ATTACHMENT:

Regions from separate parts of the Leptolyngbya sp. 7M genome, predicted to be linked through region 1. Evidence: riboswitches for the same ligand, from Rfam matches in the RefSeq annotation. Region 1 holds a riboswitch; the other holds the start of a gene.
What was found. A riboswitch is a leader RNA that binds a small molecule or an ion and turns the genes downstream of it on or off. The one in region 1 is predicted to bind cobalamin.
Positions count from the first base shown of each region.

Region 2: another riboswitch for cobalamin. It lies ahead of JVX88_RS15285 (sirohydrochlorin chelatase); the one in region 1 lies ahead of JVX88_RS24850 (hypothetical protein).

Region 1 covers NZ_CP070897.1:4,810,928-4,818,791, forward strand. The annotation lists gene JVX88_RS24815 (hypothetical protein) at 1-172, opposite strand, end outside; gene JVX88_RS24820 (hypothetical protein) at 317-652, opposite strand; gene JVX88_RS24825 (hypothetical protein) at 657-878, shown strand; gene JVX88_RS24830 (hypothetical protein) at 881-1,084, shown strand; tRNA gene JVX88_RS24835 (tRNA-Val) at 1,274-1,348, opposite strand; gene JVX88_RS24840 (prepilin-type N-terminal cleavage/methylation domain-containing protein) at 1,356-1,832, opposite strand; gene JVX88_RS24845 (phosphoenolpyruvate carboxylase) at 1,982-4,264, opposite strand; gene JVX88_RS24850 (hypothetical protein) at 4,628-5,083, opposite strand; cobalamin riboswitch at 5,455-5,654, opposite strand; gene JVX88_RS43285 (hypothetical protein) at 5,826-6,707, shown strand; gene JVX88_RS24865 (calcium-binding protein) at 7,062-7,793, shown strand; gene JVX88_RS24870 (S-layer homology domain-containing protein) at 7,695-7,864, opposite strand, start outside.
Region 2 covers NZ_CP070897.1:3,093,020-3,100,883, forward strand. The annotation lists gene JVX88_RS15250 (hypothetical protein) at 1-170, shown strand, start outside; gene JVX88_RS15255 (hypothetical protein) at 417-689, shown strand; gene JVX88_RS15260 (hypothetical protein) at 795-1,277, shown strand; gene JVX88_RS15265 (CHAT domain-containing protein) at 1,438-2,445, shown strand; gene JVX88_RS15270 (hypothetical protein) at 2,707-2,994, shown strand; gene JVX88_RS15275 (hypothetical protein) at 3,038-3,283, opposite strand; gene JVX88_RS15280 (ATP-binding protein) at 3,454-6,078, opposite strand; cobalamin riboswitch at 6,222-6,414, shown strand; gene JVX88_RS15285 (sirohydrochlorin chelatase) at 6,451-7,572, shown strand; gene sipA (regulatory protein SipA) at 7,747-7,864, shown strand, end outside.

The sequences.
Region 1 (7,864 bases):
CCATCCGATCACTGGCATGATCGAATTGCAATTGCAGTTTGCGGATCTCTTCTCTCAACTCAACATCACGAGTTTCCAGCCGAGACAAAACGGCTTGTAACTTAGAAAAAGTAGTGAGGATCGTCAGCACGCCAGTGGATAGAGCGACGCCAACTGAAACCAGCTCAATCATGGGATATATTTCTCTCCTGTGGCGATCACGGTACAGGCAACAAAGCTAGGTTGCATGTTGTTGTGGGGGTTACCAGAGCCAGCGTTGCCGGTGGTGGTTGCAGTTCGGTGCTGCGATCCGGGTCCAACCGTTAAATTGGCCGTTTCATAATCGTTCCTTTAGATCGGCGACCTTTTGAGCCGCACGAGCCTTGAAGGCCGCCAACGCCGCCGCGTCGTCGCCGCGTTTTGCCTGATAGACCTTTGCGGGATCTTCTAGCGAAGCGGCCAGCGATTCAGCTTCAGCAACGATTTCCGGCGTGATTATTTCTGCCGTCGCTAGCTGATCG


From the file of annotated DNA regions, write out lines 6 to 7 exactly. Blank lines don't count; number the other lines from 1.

Region 2 covers NZ_CP070897.1:3,093,020-3,100,883, forward strand. The annotation lists gene JVX88_RS15250 (hypothetical protein) at 1-170, shown strand, start outside; gene JVX88_RS15255 (hypothetical protein) at 417-689, shown strand; gene JVX88_RS15260 (hypothetical protein) at 795-1,277, shown strand; gene JVX88_RS15265 (CHAT domain-containing protein) at 1,438-2,445, shown strand; gene JVX88_RS15270 (hypothetical protein) at 2,707-2,994, shown strand; gene JVX88_RS15275 (hypothetical protein) at 3,038-3,283, opposite strand; gene JVX88_RS15280 (ATP-binding protein) at 3,454-6,078, opposite strand; cobalamin riboswitch at 6,222-6,414, shown strand; gene JVX88_RS15285 (sirohydrochlorin chelatase) at 6,451-7,572, shown strand; gene sipA (regulatory protein SipA) at 7,747-7,864, shown strand, end outside.

The sequences.